As shown in FIG. 23, conductive elements 218 may be provided on both sides of raised elements 220 as shown. When piston 214 is in its raised position, raised element 220 is substantially disposed within slot 219. The close proximity of the edges of raised element 220 to conductive elements 218, as well as the predictable entry of raised element 220 into the field generated by conductive elements 218, results in a predictable rise time in thermal heat of raised element 220. As apparent in FIG. 23, hole 221 may be bisected by the lower edges of conducting elements 218. As shown, hole 221 of raised element 220 substantially enters the field generated by conductive elements 218. Again, this results in an increased thermal rise time of raised element 220.
FIG. 24 shows an example of a typical combustion chamber configuration in which chamber 250 is defined by a cylinder head 252 having an intake valve 254 and an exhaust valve 256 to respectively admit a combustible mixture into exhaust the motive fluid after the mixture has gone through combustion. Combustion is initiated by induction driven combustion initiator generally indicated by reference number 258. In this embodiment, the combustion initiator 258 comprises a series of conducting elements 260 disposed within a series of slots 262 within cylinder head 252.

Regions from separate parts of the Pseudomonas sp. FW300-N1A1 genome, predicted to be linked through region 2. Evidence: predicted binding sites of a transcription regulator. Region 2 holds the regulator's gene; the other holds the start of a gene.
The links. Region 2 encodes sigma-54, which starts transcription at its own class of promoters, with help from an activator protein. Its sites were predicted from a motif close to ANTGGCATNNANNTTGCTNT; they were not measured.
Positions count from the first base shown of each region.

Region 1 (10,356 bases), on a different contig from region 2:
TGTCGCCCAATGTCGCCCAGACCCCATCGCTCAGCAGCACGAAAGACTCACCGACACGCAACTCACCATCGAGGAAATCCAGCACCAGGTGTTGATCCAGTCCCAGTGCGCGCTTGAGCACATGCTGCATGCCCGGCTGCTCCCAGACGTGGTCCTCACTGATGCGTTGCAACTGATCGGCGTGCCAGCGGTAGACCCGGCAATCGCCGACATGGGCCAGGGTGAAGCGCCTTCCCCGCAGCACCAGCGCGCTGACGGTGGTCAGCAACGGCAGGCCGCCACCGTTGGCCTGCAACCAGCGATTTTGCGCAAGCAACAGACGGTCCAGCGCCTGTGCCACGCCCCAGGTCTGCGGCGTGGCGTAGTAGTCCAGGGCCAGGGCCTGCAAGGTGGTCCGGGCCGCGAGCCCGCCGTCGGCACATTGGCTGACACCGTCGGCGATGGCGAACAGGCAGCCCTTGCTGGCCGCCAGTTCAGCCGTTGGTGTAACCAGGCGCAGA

FIG. 25 shows an example of a typical piston head design to be used with the combustion chamber configuration of FIG. 21. In this embodiment, piston head 280 includes a series of raised elements 282 that correspond to slots 262 within cylinder head 252. Raised elements 282 are sized to be received by slots 262 and pass by, while not contacting, conducting elements 260. As shown, raised elements 282 may include holes 284 that extend along the radial direction of raised elements 282.
FIG. 26 illustrates yet another configuration of the disclosed ignition initiation system. In FIG. 26, a piston 314 is displaceable in a cylinder 312 to form a combustion chamber relative to head 310. Piston 314 is reciprocal so that it translates linear movement through a wrist pin 316 to a crank shaft (not shown) to produce rotary output. In the embodiment shown, conducting element 318 is positioned on or within the lower surface of head 310. Like the current conducting elements previously described, a high frequency electrical voltage is passed through current conducting element 318. As shown in greater detail in FIG. 27, conducting element 318 is electrically insulated and thermally insulated from the other elements of head 210 by insulator 338. Insulator 338 can function to both electrically and thermally insulate conducting element 318 from head 310, as well as concentrate the electromagnetic field generated by conducting element 318 when it is connected to an operating high frequency current generator. In the embodiment shown, conducting element 318 may consist of a single element connected to a high frequency current generator. Alternatively, conducting element 318 may consist of a plurality of conducting elements placed within head 310.